Mamma’s 1845 death set her children (metaphorically) adrift; without the London home that had belonged to her, their leave-taking created a pause for reflection. And that leave-taking becomes the event that closes my set of books dealing with Two Teens in the Time of Austen.

To get back to the emailed thought. I told my correspondent:

“Digging about the 1850s, tho I really need to concentrate on the 1810s. It seems SUCH a different world… there’s a lightness to their lives when the children WERE children, that has darkened once they’ve grown and had children of their own. I find them such a thoroughly fascinating family.”

and I hope YOU, dear Readers, feel or will come to feel the SAME about the Smiths and Goslings. They were truly living a dream during the Regency – with travels, trips to exhibitions, evenings at the opera. Some were crossed in love; most married, had children of their own, experienced heartache as a family. Luckily for ME they also remembered, reminisced, and wrote – including those books published by the Austen Leighs: about Early Days of the Vine Hunt (1865), a Memoir of Jane Austen (1869; expanded 1871), and Jane Austen: Her Life and Letters: A Family Record (1913). Especially dear to my heart is the biography of her father written by Mary Augusta Austen Leigh (1911), for Emma and her family figure LARGE in that book. It also drops some tantalizing hints about missing letters and diaries…

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reviews for JANE AUSTEN and the ARTS

January 24, 2017 at 11:11 am (books, entertainment, jane austen, jasna) (, , , )

Natasha Duquette, as one of the editors (along with Elisabeth Lenckos) of Jane Austen and the Arts: Elegance, Propriety and Harmony, has recent uploaded some reviews of the book. One, by Audrey Bilger in the journal Women’s Studies, mentions my contribution, the chapter entitled, “‘A Reputation for Accomplishment’: Marianne Dashwood and Emma Woodhouse as Artistic Performers”.

ja and the arts

“Kelly M. McDonald examines Marianne Dashwood and Emma Woodhouse in terms of their skill as artistic performers and sees the primary lessons that each heroine needs to learn as being linked to their initial stance as artists: Marianne, who is ‘consumed with interior passions,’ must cultivate restraint; Emma ‘[c]onsumed with exterior experiences’ must develop deeper insight.”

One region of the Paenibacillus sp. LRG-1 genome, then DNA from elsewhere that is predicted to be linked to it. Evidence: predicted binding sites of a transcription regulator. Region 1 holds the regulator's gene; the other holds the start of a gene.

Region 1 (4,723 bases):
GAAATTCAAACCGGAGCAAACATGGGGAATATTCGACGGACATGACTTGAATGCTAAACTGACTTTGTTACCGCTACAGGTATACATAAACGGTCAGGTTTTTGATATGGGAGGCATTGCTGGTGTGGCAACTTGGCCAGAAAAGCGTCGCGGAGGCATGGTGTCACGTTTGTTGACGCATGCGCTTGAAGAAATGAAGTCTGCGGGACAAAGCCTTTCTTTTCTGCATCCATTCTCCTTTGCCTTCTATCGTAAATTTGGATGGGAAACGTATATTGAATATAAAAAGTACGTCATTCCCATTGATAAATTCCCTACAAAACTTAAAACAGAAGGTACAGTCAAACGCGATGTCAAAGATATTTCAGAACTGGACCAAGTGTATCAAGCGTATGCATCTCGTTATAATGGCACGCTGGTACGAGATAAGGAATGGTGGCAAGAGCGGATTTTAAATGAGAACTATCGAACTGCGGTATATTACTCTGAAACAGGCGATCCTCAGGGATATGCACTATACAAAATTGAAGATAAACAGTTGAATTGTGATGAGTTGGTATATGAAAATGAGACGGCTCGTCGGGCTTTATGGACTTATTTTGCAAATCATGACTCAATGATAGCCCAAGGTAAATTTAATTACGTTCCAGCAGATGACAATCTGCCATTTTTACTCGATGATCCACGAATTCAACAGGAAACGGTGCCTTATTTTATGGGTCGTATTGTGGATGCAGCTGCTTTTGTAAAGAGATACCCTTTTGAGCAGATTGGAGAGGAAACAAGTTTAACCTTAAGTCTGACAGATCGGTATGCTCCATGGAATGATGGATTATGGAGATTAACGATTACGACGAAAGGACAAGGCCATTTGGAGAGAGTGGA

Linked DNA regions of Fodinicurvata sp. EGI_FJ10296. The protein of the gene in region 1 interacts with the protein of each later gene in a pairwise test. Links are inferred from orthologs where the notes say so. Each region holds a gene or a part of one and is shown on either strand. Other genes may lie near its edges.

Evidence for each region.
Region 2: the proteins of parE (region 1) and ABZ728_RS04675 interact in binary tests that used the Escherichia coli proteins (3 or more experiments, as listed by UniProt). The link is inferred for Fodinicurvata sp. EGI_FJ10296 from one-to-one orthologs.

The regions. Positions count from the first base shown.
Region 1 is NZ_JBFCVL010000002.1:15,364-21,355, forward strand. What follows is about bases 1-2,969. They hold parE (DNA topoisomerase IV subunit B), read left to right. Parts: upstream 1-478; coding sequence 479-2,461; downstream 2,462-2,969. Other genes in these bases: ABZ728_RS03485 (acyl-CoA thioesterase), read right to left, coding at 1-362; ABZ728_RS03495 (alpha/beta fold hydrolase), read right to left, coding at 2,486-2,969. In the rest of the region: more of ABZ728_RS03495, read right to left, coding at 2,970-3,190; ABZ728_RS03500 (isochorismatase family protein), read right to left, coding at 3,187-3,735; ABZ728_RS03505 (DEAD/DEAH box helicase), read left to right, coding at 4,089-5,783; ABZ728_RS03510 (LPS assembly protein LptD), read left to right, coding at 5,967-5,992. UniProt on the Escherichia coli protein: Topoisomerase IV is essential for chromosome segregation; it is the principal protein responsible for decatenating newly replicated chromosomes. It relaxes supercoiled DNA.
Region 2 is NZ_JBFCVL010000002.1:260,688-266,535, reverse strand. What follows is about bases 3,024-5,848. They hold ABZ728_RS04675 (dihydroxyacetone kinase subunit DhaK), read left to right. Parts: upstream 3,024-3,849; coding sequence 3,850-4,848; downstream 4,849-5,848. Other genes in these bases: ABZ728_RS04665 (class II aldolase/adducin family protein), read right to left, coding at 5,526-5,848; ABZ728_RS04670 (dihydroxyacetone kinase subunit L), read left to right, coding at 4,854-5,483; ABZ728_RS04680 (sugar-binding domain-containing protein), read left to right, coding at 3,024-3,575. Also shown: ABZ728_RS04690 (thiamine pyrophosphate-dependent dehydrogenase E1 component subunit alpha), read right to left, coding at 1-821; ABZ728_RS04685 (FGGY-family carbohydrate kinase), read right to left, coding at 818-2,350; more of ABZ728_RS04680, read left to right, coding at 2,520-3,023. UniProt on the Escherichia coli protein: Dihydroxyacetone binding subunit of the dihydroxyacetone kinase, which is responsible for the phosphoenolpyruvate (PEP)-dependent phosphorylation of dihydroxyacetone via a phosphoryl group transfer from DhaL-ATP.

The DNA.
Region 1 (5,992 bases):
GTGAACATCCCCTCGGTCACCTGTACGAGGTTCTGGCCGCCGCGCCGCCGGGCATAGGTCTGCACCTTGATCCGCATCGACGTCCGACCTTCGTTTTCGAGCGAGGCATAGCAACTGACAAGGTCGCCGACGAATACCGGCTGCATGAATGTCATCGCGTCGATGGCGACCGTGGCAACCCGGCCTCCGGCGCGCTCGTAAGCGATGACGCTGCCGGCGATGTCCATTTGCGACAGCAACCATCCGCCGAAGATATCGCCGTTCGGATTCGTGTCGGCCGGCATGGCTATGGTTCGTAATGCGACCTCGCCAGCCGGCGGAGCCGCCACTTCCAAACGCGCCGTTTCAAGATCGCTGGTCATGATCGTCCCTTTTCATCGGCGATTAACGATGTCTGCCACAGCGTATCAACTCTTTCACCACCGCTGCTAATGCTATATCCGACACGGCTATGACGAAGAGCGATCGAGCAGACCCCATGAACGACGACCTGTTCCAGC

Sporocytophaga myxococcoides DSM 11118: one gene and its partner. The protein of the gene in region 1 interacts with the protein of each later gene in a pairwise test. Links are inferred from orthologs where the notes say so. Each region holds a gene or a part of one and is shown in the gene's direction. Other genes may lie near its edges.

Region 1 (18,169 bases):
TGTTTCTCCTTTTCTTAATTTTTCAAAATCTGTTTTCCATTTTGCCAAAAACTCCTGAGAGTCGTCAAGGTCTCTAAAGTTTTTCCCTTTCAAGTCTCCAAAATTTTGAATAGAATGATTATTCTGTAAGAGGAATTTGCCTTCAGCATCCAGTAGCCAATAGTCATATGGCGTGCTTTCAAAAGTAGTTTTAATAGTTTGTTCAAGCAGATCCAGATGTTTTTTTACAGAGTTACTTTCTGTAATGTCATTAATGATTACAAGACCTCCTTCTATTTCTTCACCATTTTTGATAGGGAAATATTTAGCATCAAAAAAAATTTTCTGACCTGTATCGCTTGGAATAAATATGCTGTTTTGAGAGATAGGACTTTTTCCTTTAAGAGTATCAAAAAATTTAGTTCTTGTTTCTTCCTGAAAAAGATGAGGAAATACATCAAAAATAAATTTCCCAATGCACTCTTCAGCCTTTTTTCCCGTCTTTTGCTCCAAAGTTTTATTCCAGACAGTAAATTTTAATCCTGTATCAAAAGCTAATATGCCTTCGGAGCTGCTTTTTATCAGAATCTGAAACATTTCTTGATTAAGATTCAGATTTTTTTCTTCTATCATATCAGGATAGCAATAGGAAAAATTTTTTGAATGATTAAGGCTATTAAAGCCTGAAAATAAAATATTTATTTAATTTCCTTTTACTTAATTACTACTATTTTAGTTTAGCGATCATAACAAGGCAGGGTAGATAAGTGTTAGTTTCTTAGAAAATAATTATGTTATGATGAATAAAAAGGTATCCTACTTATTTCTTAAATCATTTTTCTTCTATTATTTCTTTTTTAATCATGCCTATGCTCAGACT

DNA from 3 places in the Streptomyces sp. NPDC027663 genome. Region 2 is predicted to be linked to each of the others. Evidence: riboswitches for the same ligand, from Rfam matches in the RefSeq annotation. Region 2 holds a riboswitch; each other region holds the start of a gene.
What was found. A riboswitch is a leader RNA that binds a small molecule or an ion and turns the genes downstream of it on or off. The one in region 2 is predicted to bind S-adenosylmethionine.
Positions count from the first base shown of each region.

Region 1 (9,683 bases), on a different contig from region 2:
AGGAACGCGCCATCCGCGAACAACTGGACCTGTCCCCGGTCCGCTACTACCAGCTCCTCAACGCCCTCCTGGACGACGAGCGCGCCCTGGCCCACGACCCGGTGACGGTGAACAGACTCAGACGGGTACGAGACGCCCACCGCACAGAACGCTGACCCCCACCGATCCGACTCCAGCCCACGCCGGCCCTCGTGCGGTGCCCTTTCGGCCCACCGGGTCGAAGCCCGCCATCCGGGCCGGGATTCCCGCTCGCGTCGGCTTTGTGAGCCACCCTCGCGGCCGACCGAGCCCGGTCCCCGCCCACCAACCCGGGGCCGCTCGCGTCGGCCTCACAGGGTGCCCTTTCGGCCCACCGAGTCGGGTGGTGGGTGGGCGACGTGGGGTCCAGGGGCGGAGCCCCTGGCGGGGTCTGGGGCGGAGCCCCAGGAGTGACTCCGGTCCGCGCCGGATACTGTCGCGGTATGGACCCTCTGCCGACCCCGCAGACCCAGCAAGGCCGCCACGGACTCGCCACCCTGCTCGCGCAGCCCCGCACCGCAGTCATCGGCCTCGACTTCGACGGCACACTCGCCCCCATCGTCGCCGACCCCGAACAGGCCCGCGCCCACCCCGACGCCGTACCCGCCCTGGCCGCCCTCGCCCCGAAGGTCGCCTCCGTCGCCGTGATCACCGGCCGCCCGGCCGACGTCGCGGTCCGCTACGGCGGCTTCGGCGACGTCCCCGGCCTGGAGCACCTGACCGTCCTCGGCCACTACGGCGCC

This is a chapter that I have not revisited in the recent past, yet, given my 2016 topic for the JASNA Annual General Meeting that celebrated the 200th anniversary of the novel EMMA, the ‘art’ of Emma is definitely an ongoing preoccupation of mine. (My paper was entitled, “Sketching Box Hill with Emma”, also given to the Vermont JASNA chapter in December 2016.) I found, in revisiting the paper AFTER transcribing more Smith & Gosling family letters in October and November, that I had a few new points to make on the subject.

But to get back to Audrey Bilger’s review of Jane Austen and the Arts

Being an academic press (Lehigh University Press), Jane Austen and the Arts is currently selling for $30 (used; paperback) and up on Amazon. Bilger’s comments on the book as a whole, include:

  • “The editors perceive the arts in the broadest possible way, … encompassing painting, music, dance, and theater, … also judgment, taste, morality and ultimately reading and writing as aesthetically charged activities.”
  • “An excellent preface by Vivasvan Soni, ‘Jane Austen’s Critique of Aesthetic Judgment,’ explains the meaning of the book’s subtitle.”